LUMBERTON — Getting the state General Assembly to give Robeson County the go-ahead for a referendum on a local 1-cent sales tax increase may not be easy, according to the county’s state Senate representative.
“The climate in Raleigh is different now than in the past,” Sen. Michael Walters said. “Even though this is a local bill, it will be a challenge to get it approved.”
The Robeson County Board of Commissioners last Monday unanimously passed a resolution asking the General Assembly for a referendum to allow local residents to decide if they want a 1-cent sales tax increase to pay for construction of a county jail and technology high school. There were concerns raised by some commissioners, however, that the wording on the resolution could lock in the specific projects the money generated from the tax could fund.
Walters, who is responsible for submitting the county’s request to the Senate, said that the local bill would not be introduced until after the General Assembly’s short session convenes in May. According to the senator, when a referendum could be held and what projects could be funded from any revenue generated from the additional sales tax would depend on how the bill is structured.
Walters said that all the bill will do is ask the General Assembly to allow the county to hold a referendum. The state will not be authorizing a tax increase, he said.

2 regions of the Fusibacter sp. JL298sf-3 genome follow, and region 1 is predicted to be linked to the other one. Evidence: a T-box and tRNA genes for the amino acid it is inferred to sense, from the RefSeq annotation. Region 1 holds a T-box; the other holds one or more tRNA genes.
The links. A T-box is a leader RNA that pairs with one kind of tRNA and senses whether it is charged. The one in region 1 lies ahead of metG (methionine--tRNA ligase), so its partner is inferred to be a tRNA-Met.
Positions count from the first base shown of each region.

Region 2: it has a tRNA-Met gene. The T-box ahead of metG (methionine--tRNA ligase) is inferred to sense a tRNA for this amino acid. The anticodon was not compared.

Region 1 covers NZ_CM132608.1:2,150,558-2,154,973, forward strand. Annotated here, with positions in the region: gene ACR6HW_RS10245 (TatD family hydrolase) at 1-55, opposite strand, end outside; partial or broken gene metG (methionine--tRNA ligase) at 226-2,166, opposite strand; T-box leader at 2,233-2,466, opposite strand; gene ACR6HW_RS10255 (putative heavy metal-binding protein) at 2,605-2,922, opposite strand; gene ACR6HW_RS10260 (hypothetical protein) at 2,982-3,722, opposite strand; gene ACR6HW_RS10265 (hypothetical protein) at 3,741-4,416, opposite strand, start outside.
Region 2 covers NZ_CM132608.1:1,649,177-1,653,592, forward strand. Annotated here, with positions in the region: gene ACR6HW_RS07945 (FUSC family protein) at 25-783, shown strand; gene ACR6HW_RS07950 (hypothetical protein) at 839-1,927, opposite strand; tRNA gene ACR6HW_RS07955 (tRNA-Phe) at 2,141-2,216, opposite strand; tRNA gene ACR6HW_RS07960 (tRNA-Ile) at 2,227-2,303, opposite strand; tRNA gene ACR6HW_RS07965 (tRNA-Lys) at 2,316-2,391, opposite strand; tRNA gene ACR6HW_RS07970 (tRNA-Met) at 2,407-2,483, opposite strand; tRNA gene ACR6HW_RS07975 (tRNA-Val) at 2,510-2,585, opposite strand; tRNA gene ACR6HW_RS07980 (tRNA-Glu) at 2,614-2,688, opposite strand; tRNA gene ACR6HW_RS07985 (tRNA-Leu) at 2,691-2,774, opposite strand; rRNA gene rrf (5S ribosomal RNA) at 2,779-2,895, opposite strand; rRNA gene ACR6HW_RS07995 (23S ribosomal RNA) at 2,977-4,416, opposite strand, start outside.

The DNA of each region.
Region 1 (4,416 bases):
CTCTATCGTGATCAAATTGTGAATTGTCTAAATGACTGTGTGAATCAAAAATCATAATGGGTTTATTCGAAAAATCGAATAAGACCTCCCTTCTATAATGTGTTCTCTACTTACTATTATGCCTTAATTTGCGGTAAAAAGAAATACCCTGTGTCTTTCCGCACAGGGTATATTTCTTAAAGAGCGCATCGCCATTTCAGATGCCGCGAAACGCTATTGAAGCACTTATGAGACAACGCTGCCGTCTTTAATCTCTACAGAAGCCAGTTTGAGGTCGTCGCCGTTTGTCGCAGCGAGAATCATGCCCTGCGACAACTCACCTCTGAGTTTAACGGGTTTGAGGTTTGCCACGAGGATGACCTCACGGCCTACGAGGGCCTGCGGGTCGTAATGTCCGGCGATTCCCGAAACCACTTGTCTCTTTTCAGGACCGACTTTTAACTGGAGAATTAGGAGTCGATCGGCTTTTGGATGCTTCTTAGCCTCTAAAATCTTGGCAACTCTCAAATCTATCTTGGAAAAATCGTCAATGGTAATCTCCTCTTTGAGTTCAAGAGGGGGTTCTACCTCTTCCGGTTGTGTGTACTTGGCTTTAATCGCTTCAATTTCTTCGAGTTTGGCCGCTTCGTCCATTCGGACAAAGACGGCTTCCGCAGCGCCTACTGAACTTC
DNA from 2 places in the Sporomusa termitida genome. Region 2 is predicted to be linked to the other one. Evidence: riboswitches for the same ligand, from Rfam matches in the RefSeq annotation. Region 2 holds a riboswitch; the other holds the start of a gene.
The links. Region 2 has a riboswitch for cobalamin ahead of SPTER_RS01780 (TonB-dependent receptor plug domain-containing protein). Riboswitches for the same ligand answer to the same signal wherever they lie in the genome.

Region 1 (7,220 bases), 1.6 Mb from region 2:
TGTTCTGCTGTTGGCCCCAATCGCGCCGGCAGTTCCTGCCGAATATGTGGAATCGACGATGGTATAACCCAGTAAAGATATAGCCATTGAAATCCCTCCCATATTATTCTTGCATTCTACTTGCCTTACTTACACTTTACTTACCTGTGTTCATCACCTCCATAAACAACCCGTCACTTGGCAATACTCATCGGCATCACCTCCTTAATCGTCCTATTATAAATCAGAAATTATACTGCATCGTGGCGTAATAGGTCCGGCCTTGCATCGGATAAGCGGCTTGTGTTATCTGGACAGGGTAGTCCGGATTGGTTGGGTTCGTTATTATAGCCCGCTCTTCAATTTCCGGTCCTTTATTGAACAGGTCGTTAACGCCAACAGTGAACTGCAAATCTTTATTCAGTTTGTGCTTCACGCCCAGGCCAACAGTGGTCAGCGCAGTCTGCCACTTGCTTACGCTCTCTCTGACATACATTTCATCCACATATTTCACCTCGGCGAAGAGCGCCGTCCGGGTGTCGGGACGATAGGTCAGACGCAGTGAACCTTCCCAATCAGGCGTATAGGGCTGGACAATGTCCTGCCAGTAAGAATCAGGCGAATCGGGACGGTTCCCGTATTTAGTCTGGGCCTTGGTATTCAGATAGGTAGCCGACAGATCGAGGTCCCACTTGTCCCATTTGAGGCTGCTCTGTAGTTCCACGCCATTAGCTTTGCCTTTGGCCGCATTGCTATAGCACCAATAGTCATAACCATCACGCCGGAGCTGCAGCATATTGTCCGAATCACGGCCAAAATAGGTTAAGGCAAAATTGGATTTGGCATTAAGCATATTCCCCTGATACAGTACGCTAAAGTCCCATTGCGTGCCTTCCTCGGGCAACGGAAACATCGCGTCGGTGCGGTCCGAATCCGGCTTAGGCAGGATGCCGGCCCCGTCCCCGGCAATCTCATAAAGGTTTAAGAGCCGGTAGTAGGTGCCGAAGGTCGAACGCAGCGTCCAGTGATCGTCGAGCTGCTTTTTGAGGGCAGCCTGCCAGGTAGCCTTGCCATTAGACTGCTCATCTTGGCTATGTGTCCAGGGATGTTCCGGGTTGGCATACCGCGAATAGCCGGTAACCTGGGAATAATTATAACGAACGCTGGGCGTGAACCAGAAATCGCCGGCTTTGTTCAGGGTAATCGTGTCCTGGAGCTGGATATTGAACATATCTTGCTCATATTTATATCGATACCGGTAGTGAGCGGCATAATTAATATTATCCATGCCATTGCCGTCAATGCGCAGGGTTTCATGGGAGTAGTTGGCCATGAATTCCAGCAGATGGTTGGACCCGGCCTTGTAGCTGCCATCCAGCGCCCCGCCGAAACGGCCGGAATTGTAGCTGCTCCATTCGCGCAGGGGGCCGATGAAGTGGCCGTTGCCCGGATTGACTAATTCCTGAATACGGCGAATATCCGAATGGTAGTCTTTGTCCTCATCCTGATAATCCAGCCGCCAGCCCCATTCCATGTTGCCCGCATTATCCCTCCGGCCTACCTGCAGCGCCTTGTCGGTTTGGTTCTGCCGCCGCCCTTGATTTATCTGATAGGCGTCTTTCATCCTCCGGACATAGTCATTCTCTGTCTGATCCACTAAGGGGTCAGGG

At the same time the bill is introduced in the Senate, a companion bill would be introduced in the House. Those legislators responsible for shepherding the bill through the House include Reps. Charles Graham, Garland Pierce, Ken Waddell and Ken Goodman.
All five members of Robeson County’s legislative delegation are Democrats. Both the state Senate and House are currently controlled by the GOP, whose members are traditionally more likely than Democrats to oppose any form of tax increase. Many have signed a pledge saying they would oppose any tax increase.
“I don’t think there will be a problem getting this approved. It’s a local bill. This is about the local community asking for a referendum,” Goodman said. “This is a non-ideological issue.”
Pierce, the senior member of the delegation, he said he was not sure if he would support the county’s request for the referendum.
“I have not yet had a chance to review all the information,” Pierce said. “I know some of the county commissioners themselves had some questions about the resolution they passed.”
The county’s current sales tax is 7.25 percent, which includes a quarter-cent sales tax hike approved by voters in August 2010. The proposal, if approved, would push that to 8.25 percent, the highest in the state.
Kellie Blue, the county’s finance director, said that the 1-cent hike would generate about $5.5 million a year for the county. The total cost of the new jail and technology school has been projected to be about $84 million.
Both Blue and County Manager Ricky Harris say that the only other way besides a sales tax increase to fund construction of the jail and school is for the county to increase property taxes. The county’s current property tax rate of 77 cents for each $100 of property value is one of the highest property tax rates in the state.
“Ad valorem taxes would have to increase by around 11 to 12 cents to compensate for the amount generated by sales tax,” Blue said.